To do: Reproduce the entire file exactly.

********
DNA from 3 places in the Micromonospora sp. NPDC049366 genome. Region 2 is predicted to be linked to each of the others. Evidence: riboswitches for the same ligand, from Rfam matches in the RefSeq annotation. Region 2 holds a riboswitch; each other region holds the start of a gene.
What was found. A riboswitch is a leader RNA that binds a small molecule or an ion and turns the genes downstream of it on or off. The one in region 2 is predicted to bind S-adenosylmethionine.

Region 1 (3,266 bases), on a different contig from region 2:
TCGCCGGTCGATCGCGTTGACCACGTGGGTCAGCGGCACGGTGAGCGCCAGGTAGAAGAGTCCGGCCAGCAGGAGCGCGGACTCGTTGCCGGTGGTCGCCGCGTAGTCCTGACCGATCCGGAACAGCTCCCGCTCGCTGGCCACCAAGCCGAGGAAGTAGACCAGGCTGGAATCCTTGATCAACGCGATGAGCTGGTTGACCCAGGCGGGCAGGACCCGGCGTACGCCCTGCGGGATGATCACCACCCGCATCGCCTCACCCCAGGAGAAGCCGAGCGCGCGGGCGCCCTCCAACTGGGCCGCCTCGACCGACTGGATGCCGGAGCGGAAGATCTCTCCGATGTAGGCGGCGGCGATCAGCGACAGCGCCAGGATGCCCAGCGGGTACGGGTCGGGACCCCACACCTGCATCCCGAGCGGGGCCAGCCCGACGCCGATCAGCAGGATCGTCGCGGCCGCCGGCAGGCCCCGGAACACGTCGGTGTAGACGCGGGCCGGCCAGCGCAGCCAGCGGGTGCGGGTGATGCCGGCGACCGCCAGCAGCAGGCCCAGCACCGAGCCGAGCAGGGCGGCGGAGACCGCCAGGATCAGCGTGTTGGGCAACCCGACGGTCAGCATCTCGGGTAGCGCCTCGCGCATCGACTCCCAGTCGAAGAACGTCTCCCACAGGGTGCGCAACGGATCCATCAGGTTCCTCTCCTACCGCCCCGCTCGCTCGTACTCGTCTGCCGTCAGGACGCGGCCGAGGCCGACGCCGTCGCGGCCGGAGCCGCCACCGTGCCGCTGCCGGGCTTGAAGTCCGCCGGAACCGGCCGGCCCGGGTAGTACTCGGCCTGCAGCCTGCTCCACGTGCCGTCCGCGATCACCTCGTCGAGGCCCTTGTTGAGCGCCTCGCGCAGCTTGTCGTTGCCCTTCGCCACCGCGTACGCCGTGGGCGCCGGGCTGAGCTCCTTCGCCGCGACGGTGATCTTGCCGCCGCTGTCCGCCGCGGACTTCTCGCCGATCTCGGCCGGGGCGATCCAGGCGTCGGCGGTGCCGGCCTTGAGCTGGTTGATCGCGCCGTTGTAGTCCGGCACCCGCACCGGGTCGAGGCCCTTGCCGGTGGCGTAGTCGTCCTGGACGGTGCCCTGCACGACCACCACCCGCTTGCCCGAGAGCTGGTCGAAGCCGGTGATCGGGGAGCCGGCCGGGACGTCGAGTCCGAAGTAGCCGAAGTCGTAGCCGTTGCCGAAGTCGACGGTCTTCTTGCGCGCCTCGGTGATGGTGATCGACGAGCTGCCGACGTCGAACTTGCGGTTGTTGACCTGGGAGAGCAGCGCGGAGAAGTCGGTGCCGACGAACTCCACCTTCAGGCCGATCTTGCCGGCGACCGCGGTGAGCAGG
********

DNA from 3 places in the Micromonospora sp. NPDC049366 genome. Region 2 is predicted to be linked to each of the others. Evidence: riboswitches for the same ligand, from Rfam matches in the RefSeq annotation. Region 2 holds a riboswitch; each other region holds the start of a gene.
What was found. A riboswitch is a leader RNA that binds a small molecule or an ion and turns the genes downstream of it on or off. The one in region 2 is predicted to bind S-adenosylmethionine.

Region 1 (3,266 bases), on a different contig from region 2:
TCGCCGGTCGATCGCGTTGACCACGTGGGTCAGCGGCACGGTGAGCGCCAGGTAGAAGAGTCCGGCCAGCAGGAGCGCGGACTCGTTGCCGGTGGTCGCCGCGTAGTCCTGACCGATCCGGAACAGCTCCCGCTCGCTGGCCACCAAGCCGAGGAAGTAGACCAGGCTGGAATCCTTGATCAACGCGATGAGCTGGTTGACCCAGGCGGGCAGGACCCGGCGTACGCCCTGCGGGATGATCACCACCCGCATCGCCTCACCCCAGGAGAAGCCGAGCGCGCGGGCGCCCTCCAACTGGGCCGCCTCGACCGACTGGATGCCGGAGCGGAAGATCTCTCCGATGTAGGCGGCGGCGATCAGCGACAGCGCCAGGATGCCCAGCGGGTACGGGTCGGGACCCCACACCTGCATCCCGAGCGGGGCCAGCCCGACGCCGATCAGCAGGATCGTCGCGGCCGCCGGCAGGCCCCGGAACACGTCGGTGTAGACGCGGGCCGGCCAGCGCAGCCAGCGGGTGCGGGTGATGCCGGCGACCGCCAGCAGCAGGCCCAGCACCGAGCCGAGCAGGGCGGCGGAGACCGCCAGGATCAGCGTGTTGGGCAACCCGACGGTCAGCATCTCGGGTAGCGCCTCGCGCATCGACTCCCAGTCGAAGAACGTCTCCCACAGGGTGCGCAACGGATCCATCAGGTTCCTCTCCTACCGCCCCGCTCGCTCGTACTCGTCTGCCGTCAGGACGCGGCCGAGGCCGACGCCGTCGCGGCCGGAGCCGCCACCGTGCCGCTGCCGGGCTTGAAGTCCGCCGGAACCGGCCGGCCCGGGTAGTACTCGGCCTGCAGCCTGCTCCACGTGCCGTCCGCGATCACCTCGTCGAGGCCCTTGTTGAGCGCCTCGCGCAGCTTGTCGTTGCCCTTCGCCACCGCGTACGCCGTGGGCGCCGGGCTGAGCTCCTTCGCCGCGACGGTGATCTTGCCGCCGCTGTCCGCCGCGGACTTCTCGCCGATCTCGGCCGGGGCGATCCAGGCGTCGGCGGTGCCGGCCTTGAGCTGGTTGATCGCGCCGTTGTAGTCCGGCACCCGCACCGGGTCGAGGCCCTTGCCGGTGGCGTAGTCGTCCTGGACGGTGCCCTGCACGACCACCACCCGCTTGCCCGAGAGCTGGTCGAAGCCGGTGATCGGGGAGCCGGCCGGGACGTCGAGTCCGAAGTAGCCGAAGTCGTAGCCGTTGCCGAAGTCGACGGTCTTCTTGCGCGCCTCGGTGATGGTGATCGACGAGCTGCCGACGTCGAACTTGCGGTTGTTGACCTGGGAGAGCAGCGCGGAGAAGTCGGTGCCGACGAACTCCACCTTCAGGCCGATCTTGCCGGCGACCGCGGTGAGCAGG